Wednesday 4 July 2012

With(NOLOCK) Advantages and Disadvantages

Usage of with(NOLOCK)
When data in a database is read or modified, the database engine uses special types of controls, called locks, to maintain integrity in the database. Locks basically work by making sure database records involved in a transaction cannot be modified by other transactions until the first transaction has committed, ensuring database consistency.
When designing database applications, you should keep in mind the different types of locks that will be issued, and the different levels of isolation your transactions will occur. Typically, the SQL Server defaults work fine for what you are trying to accomplish. However, there will be times when it is advantageous to manually make hints to how locks are issued on your tables in your SQL statements.
This article focuses on table : NOLOCK. I'll set up a table to use for our example queries. Execute the script in  to create the Orders table and populate the table with data.


CREATE TABLE Orders ( OrderId INT, ProductName VARCHAR (30), OrderDare DATE, PriceMONEY, )
--Insert values to the table
INSERT INTO Orders VALUES (1,'Bag',GETDATE(),1500.00)
INSERT INTO Orders VALUES (1,'Book',GETDATE(),200.00)


This table hint, also known as READUNCOMMITTED, is applicable to SELECT statements only. NOLOCK indicates that no shared locks are issued against the table that would prohibit other transactions from modifying the data in the table.
The benefit of the statement is that it allows you to keep the database engine from issuing locks against the tables in your queries; this increases concurrency and performance. The downside is that, because the statement does not issue any locks against the tables being read, some "dirty," uncommitted data could potentially be read. A "dirty" read is one in which the data being read is involved in a transaction from another connection. If that transaction rolls back its work, the data read from the connection using NOLOCK will have read uncommitted data. This type of read makes processing inconsistent and can lead to problems. The trick is being able to know when you should use NOLOCK.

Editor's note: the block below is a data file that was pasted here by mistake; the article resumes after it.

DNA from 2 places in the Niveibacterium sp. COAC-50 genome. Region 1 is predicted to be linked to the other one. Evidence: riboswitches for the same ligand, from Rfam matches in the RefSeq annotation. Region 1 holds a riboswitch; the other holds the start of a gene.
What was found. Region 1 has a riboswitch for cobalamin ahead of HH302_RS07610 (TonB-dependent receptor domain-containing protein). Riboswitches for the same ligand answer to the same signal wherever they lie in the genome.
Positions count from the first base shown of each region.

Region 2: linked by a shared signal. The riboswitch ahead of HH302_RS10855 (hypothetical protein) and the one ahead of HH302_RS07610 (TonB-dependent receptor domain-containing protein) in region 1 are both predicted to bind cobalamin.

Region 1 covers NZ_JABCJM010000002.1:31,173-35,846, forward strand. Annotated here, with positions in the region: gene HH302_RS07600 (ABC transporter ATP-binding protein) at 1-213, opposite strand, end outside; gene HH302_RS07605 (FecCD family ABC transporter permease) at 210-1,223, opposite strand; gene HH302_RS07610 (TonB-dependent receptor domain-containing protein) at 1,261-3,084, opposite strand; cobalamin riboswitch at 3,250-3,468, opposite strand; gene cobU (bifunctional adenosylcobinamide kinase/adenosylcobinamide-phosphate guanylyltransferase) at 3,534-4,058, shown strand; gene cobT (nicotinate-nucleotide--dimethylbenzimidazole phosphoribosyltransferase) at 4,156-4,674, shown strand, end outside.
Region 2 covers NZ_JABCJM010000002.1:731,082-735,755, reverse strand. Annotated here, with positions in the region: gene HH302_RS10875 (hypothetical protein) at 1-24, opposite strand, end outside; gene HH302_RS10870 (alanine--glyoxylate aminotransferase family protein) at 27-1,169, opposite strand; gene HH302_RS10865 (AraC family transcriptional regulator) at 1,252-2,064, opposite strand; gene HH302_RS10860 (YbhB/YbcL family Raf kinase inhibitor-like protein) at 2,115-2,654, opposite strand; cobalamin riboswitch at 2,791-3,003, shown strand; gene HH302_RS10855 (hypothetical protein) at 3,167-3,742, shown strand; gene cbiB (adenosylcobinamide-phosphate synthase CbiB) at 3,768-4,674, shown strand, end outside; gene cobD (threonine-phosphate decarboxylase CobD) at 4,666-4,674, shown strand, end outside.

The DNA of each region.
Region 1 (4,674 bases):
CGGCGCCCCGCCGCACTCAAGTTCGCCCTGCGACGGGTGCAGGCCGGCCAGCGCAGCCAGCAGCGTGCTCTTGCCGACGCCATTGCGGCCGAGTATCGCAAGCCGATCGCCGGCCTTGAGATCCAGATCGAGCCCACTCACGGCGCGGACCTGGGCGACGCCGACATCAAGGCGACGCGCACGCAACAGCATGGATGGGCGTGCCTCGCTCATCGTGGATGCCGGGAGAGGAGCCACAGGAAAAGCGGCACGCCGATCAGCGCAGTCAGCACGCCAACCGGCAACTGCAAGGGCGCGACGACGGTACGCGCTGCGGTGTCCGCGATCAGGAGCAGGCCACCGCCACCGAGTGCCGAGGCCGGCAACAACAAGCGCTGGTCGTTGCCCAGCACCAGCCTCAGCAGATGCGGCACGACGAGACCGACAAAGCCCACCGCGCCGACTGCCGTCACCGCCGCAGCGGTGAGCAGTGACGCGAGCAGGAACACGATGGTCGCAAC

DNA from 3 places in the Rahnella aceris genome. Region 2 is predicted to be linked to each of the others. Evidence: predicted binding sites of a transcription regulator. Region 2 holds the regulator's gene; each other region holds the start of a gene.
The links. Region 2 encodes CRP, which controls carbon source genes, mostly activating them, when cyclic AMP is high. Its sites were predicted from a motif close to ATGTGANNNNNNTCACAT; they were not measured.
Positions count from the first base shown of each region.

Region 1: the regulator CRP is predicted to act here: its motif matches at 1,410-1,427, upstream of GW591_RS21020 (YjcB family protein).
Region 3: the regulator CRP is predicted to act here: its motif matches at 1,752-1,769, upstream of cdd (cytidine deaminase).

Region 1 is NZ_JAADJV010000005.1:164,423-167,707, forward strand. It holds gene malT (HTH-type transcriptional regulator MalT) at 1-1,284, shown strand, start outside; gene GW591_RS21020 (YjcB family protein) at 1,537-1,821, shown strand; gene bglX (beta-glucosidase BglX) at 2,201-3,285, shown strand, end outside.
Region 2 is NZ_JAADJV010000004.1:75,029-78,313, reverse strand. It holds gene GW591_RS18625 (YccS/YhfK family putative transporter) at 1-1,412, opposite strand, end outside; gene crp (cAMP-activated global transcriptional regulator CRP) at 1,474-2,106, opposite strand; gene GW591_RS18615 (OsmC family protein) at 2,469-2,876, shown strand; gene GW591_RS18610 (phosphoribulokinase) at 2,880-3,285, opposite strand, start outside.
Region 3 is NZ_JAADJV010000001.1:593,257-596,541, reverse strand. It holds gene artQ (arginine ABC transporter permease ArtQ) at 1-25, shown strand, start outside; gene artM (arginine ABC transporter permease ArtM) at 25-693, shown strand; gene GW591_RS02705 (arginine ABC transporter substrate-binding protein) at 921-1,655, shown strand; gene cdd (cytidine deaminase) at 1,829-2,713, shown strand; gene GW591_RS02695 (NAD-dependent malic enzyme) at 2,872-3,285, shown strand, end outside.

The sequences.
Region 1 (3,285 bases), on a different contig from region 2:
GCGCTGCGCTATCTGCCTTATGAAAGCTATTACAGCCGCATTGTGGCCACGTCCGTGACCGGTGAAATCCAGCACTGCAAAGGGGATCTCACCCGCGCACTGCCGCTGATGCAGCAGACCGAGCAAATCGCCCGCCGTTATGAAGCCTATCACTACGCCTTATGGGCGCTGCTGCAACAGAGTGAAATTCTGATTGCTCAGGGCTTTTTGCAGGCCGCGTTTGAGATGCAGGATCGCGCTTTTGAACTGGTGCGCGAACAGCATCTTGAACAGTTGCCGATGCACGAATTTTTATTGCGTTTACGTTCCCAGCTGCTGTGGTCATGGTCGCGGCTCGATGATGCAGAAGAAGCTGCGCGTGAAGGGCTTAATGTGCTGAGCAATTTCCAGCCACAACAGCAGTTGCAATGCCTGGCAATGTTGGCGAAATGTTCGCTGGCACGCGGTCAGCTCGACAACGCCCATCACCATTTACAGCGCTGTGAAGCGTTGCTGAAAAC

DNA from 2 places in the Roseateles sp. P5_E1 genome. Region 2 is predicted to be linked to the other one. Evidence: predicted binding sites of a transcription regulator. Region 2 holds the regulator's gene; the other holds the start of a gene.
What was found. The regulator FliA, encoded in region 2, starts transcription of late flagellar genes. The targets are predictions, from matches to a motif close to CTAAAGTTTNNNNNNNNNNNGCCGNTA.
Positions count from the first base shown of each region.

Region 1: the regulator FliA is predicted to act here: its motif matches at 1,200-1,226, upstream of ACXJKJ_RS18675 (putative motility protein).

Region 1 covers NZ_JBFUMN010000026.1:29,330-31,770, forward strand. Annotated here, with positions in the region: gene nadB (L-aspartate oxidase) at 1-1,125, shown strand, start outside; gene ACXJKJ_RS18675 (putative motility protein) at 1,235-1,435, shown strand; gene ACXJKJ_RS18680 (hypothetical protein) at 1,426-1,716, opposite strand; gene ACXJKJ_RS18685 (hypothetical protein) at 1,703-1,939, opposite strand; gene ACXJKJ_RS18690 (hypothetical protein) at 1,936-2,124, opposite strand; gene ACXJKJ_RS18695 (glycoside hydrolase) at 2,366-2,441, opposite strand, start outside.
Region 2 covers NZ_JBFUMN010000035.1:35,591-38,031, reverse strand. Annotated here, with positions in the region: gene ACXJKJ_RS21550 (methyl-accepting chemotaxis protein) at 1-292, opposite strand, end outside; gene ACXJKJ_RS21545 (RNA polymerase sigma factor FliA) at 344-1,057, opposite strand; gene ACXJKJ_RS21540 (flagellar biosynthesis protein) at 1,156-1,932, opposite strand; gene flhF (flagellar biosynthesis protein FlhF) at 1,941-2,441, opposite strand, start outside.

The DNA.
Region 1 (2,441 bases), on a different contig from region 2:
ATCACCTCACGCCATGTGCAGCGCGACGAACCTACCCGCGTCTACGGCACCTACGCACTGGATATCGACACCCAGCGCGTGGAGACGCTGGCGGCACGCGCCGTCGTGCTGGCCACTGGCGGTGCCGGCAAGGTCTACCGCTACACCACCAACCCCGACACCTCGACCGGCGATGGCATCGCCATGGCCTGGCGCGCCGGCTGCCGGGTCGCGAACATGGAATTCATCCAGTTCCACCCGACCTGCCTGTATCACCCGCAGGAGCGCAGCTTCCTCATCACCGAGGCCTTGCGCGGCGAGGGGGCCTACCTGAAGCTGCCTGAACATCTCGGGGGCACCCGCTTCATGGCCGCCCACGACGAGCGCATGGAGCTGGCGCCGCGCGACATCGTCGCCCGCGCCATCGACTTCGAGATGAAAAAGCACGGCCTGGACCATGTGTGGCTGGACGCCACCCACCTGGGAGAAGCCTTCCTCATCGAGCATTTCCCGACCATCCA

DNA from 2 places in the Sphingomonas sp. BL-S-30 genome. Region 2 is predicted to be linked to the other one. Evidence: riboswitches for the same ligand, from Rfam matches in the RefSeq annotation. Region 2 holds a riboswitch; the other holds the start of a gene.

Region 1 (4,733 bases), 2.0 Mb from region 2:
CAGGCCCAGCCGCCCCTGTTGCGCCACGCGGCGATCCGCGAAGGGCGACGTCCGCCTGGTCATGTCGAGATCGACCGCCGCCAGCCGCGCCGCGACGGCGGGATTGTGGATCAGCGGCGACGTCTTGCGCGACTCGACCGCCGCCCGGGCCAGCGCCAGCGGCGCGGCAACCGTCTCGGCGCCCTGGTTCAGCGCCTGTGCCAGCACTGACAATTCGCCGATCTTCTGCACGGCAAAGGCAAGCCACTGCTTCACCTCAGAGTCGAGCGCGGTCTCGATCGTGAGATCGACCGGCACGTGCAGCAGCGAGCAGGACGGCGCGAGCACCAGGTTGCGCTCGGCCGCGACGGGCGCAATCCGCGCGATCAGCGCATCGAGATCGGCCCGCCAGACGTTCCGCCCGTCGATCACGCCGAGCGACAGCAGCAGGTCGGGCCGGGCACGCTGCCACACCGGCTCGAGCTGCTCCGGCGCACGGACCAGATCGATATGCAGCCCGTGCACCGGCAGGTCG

The following example shows how NOLOCK works and how dirty reads can occur. In the script below, I begin a transaction and insert a record in the SalesHistory table.

    (OrderId, ProductName (30), OrderDare, Price)

               The transaction is still open, which means that the record that was inserted into the table still has locks issued against it. In a new query window, run the following script,
The above query is in Executiong stage only and resultwon’t display.
Since the table Orders is locked by the insert statement.
With  using  the NOLOCK table hint in returning the  records in the Orders table.
The number of records returned is 3. Since the transaction that entered the record into theOrders table has not been committed, I can undo it. I'll roll back the transaction by issuing the following statement:
This statement removes the record from the SalesHistory table that I previously inserted. Now I run the same SELECT statement that I ran earlier:
This time the record count returned is 2. My first query read a record that was not yet committed -- this is a dirty read.

When to use  WITH (NOLOCK)

WITH (NOLOCK) is the equivalent of using READ UNCOMMITED as a transaction isolation level. So, you stand the risk of reading an uncommitted row that is subsequently rolled back, i.e. data never made it into the database. So, while it can prevent reads being deadlocked by other operations, it comes with a risk. In a banking application with high transaction rates, it's probably not going to be the right solution to whatever problem you're trying to solve with it IMHO.

Most banking applications can safely use nolock because they are transactional in the business sense. You only write new rows, you never update them
Most of the Real time scenario’s when we used to read the date we need to use theWITH(NOLOCK)

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